I took a class awhile back and left feeling frustrated and confused. I loved the rich texture and thick humanity of my Russian teacher – but I didn’t understand most of what he was yelling at me. Grabbing the brush from my hand and feverishly waving it around like a Baton he would balk “we are not drawink hea – we are pentink! – NO drawink!!”
When I dared show my confusion, he would shake his head in caring disbelief, and spout on about ‘coalehr ant valeue’. We’ve become friends. I send him my new work occasionally so he can cut it to shreds and tell me to keep working.
I’m blessed with another warmhearted mentor, for whom I am grateful. He challenged me to slow down. I did. I let my work breath. I took old gessoed boards covered with failed paintings and let new colors cover their crevices. I did not anticipate their completion before I started. I just played with them, and left them alone, coming back each morning to make small adjustments, building layers of paint and mixed colors. I found a level of complexity in my work and understanding in my process that I have not ever achieved before.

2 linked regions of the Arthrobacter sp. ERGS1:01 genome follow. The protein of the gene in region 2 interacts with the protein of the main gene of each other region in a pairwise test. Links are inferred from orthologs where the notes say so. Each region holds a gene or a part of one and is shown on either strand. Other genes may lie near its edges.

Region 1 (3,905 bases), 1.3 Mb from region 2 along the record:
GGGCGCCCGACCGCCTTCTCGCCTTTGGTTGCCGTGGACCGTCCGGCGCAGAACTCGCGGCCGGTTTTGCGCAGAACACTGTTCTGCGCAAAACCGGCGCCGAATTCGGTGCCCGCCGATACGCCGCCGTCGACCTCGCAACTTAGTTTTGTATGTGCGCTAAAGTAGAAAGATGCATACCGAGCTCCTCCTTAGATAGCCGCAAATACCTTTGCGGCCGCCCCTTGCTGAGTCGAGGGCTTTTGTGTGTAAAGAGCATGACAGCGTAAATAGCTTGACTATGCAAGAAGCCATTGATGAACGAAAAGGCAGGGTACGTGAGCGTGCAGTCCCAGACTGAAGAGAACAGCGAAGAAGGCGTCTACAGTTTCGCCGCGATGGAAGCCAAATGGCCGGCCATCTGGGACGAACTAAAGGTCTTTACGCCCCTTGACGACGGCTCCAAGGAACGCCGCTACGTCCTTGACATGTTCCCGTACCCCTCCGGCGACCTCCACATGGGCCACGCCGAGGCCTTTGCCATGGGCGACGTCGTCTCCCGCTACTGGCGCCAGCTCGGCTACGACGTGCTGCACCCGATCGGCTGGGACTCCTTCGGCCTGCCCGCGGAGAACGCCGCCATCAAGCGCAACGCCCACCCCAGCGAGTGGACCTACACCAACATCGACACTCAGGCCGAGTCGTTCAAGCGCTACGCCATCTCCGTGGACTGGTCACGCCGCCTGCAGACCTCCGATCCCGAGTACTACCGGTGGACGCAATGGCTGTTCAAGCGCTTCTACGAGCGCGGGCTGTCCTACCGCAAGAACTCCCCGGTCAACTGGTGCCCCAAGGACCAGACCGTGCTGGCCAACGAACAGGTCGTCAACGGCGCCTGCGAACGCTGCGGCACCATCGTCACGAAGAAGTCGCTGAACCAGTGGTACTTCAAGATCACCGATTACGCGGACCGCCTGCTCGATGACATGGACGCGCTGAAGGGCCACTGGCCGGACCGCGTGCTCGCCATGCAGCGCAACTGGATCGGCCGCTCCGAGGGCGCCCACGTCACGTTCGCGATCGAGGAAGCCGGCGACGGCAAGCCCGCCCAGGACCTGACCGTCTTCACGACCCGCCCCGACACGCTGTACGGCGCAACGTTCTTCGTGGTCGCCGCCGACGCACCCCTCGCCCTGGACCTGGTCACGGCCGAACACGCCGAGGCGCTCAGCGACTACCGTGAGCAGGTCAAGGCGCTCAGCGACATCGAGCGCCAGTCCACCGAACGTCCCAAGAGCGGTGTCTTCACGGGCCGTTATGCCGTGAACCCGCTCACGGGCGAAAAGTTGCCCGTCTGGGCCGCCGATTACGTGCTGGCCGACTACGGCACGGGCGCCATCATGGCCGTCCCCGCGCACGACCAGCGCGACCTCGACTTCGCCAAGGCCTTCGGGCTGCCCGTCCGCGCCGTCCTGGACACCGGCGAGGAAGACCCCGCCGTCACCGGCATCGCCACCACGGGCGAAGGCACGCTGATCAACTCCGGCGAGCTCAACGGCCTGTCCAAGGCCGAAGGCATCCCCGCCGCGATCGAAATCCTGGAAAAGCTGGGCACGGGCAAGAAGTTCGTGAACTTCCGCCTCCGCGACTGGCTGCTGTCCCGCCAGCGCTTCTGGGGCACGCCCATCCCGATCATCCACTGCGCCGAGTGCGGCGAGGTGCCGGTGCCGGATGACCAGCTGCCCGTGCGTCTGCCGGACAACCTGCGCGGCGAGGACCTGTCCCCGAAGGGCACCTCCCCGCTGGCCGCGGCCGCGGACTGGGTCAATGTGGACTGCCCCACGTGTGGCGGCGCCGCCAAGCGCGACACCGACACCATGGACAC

In that space I came to understand what my Russian friend was trying to tell me years ago.
Lose the lines. Build form with chunks of color, not line.
In mathematical terms a line is described as a continuous extent of length without breath.
A continuous extent of length without breath will only box you in – or make you pass out. I have found new oxygen. Sweet oxygen…, unconstrained by a line.